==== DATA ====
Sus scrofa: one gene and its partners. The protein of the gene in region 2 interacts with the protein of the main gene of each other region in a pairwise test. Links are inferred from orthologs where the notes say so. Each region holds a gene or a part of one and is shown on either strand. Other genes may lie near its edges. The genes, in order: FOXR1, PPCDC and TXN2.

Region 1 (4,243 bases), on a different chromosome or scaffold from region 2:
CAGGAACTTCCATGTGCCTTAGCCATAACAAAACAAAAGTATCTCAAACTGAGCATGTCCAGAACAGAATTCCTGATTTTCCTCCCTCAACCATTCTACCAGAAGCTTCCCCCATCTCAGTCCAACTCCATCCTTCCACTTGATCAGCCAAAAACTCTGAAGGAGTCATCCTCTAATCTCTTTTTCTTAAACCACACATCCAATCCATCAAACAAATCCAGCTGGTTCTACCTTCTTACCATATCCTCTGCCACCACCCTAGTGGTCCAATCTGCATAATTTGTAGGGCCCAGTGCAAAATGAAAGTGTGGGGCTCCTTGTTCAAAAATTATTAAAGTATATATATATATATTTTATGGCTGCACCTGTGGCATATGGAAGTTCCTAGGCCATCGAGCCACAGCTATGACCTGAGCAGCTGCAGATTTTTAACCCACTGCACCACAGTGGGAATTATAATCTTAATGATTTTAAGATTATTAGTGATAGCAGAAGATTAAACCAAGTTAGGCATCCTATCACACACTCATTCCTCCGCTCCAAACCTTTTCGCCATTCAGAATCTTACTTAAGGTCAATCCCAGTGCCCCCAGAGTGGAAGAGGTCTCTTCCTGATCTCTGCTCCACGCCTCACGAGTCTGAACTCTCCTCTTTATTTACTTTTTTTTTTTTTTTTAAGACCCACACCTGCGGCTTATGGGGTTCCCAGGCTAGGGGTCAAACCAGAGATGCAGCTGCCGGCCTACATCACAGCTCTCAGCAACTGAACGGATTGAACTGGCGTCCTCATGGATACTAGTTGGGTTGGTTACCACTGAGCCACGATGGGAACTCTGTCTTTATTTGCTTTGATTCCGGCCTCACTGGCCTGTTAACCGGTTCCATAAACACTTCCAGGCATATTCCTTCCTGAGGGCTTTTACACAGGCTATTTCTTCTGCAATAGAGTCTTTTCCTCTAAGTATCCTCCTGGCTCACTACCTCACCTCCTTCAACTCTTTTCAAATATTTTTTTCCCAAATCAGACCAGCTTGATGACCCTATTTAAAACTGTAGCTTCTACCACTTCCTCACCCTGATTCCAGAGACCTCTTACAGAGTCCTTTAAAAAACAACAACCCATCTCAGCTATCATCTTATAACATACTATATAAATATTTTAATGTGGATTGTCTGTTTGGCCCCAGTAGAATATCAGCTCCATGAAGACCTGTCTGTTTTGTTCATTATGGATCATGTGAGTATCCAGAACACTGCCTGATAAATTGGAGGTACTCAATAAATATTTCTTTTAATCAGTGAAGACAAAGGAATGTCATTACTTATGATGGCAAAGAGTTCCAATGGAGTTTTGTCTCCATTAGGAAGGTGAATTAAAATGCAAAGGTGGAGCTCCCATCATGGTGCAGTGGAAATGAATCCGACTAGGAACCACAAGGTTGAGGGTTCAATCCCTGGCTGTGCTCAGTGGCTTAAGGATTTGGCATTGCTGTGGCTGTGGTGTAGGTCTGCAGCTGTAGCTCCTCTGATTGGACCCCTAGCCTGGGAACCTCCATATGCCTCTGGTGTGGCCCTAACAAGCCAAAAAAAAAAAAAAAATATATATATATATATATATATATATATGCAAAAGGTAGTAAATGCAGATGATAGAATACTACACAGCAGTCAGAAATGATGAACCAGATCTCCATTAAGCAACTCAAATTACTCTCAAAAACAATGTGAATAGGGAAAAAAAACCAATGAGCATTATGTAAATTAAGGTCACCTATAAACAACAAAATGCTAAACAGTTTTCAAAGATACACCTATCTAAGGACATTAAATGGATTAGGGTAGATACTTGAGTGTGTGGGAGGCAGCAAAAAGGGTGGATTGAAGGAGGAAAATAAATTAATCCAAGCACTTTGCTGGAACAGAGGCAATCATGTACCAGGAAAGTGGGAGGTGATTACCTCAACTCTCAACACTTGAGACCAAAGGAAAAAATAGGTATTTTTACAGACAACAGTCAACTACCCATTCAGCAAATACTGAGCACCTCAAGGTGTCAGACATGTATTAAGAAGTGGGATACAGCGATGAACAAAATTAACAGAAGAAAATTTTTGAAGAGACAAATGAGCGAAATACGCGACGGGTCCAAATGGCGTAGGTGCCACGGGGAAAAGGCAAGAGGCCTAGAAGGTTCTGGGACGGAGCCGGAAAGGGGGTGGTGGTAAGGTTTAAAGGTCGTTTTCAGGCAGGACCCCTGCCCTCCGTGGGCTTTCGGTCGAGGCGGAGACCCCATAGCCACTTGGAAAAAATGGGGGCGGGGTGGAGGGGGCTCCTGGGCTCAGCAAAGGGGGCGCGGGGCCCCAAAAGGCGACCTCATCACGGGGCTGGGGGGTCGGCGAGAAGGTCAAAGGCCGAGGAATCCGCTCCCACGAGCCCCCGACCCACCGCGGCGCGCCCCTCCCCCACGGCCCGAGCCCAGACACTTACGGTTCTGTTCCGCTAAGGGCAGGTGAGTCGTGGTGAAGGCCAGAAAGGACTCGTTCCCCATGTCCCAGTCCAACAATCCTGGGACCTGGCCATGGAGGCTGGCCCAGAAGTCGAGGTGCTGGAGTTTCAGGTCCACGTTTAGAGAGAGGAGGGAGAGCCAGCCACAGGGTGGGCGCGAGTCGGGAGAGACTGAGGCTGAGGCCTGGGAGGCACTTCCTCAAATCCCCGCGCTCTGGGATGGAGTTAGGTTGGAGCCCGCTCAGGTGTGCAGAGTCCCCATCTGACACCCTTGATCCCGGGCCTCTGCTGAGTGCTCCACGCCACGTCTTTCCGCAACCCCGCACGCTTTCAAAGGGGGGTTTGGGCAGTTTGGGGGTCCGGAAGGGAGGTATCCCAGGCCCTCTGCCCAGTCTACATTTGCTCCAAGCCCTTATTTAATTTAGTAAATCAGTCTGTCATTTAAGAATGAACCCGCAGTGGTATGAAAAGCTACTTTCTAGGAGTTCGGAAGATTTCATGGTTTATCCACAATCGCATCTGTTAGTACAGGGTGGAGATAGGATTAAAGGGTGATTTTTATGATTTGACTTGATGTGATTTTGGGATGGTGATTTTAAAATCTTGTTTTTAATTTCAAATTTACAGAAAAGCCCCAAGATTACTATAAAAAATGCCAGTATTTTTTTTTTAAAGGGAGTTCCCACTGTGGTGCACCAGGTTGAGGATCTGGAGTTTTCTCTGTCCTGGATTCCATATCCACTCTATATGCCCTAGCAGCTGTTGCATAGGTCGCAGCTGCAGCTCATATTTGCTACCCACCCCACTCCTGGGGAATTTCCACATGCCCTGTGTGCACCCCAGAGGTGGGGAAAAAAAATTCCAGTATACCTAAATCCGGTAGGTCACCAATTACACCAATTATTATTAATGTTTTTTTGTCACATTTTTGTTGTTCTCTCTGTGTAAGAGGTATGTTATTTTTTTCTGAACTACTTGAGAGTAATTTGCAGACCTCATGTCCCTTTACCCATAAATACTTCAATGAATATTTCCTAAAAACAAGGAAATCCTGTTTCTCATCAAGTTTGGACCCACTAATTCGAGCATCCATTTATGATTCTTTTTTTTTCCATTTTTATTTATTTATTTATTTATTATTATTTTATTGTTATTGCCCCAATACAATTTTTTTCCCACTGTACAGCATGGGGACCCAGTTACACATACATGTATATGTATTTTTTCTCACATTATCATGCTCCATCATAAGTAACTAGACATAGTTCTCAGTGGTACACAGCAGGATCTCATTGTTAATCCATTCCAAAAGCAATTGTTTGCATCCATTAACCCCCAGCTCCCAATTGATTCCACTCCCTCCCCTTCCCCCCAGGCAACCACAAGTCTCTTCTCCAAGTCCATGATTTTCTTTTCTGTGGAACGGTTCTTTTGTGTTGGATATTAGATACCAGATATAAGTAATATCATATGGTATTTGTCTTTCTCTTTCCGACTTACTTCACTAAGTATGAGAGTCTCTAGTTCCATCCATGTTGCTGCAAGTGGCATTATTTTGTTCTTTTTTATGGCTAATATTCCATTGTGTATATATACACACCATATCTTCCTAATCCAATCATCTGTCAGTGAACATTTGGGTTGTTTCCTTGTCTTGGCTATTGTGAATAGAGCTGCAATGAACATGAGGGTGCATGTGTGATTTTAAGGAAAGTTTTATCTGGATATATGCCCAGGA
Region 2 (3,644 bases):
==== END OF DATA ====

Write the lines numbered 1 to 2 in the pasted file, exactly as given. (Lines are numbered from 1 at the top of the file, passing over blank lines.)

Sus scrofa: one gene and its partners. The protein of the gene in region 2 interacts with the protein of the main gene of each other region in a pairwise test. Links are inferred from orthologs where the notes say so. Each region holds a gene or a part of one and is shown on either strand. Other genes may lie near its edges. The genes, in order: FOXR1, PPCDC and TXN2.

Region 1 (4,243 bases), on a different chromosome or scaffold from region 2: